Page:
Buy 2, get 1: Belgium launches Helpy Hour to support bars

FILE - In this file photo dated Thursday, May 26, 2016, a workers scrapes the foam off of a glass of beer before serving, in Bruges, Belgium. Bars and restaurants in Belgium will be allowed to reopen starting Monday June 8, 2020, under strict coronavirus conditions, with tables spaced at least 1.5 meters apart, with patrons being asked to support their locals. (AP Photo/Virginia Mayo, FILE)
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Remember Happy Hour, when you ordered one beer and got two?

Well, that was before the coronavirus hit. It’s now time for “Helpy Hour” in Belgium, a country whose beer culture is on UNESCO’s intangible cultural heritage of humanity list.

As bars and restaurants prepare to reopen next week following two and a half months of closed doors due to the coronavirus pandemic, Belgian beer lovers are being urged to buy one drink for the price of two in support of their favorite locals.

“Now that bars are slowly reopening after they had to close for months, it’s time to return the favor,” the federation of Belgian cafes said to promote the campaign to change Happy Hour into Helpy Hour.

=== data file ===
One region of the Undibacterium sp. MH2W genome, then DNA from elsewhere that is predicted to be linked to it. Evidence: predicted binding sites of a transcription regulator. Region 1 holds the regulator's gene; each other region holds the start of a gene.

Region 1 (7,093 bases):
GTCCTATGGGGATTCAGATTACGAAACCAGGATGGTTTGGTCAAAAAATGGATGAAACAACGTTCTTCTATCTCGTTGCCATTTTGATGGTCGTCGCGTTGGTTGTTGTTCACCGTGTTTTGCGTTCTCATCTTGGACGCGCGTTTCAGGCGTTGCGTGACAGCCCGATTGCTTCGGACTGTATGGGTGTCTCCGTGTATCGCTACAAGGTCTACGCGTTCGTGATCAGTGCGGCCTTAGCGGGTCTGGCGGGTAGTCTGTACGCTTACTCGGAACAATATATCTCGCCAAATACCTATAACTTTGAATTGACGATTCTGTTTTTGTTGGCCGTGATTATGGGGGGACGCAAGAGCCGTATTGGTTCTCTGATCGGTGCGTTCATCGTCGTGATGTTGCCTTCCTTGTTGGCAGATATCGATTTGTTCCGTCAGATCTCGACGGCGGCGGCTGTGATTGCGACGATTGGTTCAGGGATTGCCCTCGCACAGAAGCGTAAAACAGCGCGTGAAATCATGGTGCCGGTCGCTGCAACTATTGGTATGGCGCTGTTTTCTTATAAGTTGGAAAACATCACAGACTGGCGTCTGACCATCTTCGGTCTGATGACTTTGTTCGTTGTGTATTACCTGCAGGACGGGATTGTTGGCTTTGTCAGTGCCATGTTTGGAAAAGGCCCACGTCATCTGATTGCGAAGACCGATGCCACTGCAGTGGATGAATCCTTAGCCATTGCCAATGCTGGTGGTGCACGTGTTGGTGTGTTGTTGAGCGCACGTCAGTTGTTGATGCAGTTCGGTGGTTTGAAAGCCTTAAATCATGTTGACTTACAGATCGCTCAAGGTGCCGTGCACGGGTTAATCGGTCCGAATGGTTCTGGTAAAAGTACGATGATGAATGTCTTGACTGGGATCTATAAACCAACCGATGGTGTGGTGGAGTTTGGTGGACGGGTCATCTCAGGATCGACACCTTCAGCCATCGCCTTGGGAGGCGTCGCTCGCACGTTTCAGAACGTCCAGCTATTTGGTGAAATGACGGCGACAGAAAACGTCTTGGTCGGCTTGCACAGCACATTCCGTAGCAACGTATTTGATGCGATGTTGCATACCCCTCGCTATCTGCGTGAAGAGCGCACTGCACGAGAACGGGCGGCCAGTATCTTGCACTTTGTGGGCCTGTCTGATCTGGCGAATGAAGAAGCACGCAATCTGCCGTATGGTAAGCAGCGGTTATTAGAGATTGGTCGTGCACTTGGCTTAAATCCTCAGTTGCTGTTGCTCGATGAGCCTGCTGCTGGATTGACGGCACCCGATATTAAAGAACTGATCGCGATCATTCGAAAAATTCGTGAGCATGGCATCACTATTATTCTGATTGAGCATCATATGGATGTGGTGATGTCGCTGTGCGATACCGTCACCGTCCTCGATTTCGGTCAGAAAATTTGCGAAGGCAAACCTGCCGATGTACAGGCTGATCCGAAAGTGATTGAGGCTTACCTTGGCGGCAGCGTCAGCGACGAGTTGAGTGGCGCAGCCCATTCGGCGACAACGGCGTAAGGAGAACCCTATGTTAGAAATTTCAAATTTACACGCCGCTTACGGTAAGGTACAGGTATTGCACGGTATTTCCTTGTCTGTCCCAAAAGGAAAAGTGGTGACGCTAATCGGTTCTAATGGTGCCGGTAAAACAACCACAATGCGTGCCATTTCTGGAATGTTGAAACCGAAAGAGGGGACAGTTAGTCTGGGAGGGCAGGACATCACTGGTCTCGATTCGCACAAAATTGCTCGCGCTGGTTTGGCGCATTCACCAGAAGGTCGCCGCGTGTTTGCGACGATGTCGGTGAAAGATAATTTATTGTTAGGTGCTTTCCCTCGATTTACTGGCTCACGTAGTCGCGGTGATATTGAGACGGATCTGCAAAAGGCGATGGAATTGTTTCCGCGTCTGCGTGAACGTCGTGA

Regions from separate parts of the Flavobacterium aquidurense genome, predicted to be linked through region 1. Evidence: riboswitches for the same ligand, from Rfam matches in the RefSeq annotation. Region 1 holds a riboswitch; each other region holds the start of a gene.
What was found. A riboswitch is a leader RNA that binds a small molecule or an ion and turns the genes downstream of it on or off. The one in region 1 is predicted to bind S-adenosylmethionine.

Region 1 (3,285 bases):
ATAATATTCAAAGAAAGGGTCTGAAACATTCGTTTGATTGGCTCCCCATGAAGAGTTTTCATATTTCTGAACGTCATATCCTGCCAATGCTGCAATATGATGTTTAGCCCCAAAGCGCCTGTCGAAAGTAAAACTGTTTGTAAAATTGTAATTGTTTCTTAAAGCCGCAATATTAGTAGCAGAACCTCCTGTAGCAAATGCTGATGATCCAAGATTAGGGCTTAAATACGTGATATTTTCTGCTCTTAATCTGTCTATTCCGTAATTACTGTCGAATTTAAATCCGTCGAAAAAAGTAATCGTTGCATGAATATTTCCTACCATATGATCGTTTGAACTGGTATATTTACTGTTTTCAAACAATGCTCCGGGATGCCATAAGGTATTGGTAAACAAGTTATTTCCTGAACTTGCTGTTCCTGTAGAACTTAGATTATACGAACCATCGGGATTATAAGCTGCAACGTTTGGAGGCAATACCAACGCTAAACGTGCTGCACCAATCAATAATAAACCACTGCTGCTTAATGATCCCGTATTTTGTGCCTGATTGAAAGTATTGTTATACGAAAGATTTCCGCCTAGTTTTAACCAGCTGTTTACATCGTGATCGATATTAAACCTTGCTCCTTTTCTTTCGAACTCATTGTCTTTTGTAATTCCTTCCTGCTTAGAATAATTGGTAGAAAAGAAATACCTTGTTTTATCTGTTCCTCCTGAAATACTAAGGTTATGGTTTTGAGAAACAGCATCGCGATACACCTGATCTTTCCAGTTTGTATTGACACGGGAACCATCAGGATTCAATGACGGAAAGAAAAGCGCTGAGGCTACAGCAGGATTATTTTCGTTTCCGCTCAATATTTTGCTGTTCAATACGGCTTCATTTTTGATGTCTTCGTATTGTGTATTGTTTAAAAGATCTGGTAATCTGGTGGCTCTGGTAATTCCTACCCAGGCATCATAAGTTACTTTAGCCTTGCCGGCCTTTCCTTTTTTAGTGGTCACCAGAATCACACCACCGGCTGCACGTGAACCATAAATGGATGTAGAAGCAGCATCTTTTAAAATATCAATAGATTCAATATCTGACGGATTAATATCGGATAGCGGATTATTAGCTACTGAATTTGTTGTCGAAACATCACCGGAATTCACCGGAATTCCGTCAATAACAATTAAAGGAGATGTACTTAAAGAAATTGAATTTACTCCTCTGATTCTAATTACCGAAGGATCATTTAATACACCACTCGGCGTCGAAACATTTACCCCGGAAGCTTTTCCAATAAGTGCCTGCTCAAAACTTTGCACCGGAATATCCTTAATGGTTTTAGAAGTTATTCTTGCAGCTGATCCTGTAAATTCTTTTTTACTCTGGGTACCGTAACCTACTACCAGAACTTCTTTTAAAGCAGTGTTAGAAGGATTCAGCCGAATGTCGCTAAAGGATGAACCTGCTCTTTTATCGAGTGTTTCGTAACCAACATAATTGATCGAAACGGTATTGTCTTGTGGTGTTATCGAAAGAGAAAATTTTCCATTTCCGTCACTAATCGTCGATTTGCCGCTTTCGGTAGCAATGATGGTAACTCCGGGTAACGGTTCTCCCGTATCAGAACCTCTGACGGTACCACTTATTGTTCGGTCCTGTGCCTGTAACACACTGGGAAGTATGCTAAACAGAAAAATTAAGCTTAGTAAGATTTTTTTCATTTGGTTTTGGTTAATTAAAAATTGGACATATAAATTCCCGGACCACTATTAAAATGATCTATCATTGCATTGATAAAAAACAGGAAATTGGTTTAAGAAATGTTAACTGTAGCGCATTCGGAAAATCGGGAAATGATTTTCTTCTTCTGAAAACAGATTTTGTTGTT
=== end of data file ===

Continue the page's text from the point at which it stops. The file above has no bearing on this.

Bars and restaurants in Belgium will be allowed to reopen starting Monday under strict conditions, with tables spaced at least 1.5 meters (5 feet) apart, and a maximum of 10 people per table. Ordering and drinking at the bar won’t be possible and waiters will have to wear face masks.

Diane Delen, the federation’s president, said the draconian measures will reduce attendance in bars by at least two thirds. She told The Associated Press on Thursday that the “helpy hour” initiative will help bar owners bear the shock of the economic crisis triggered by the virus.

“I don’t think the Belgians will be happy to see their beloved cafes disappear,” she said. “It’s a temporary measure that will help avoid an avalanche of bankruptcies. And once everything is back to normal, clients will be satisfied because happy hours will return.”

An average beer at a Brussels bar or cafe costs about 2.8 euros ($3.2).

According to the federation, half of Belgium’s 12,000 cafes may not survive the coronavirus crisis.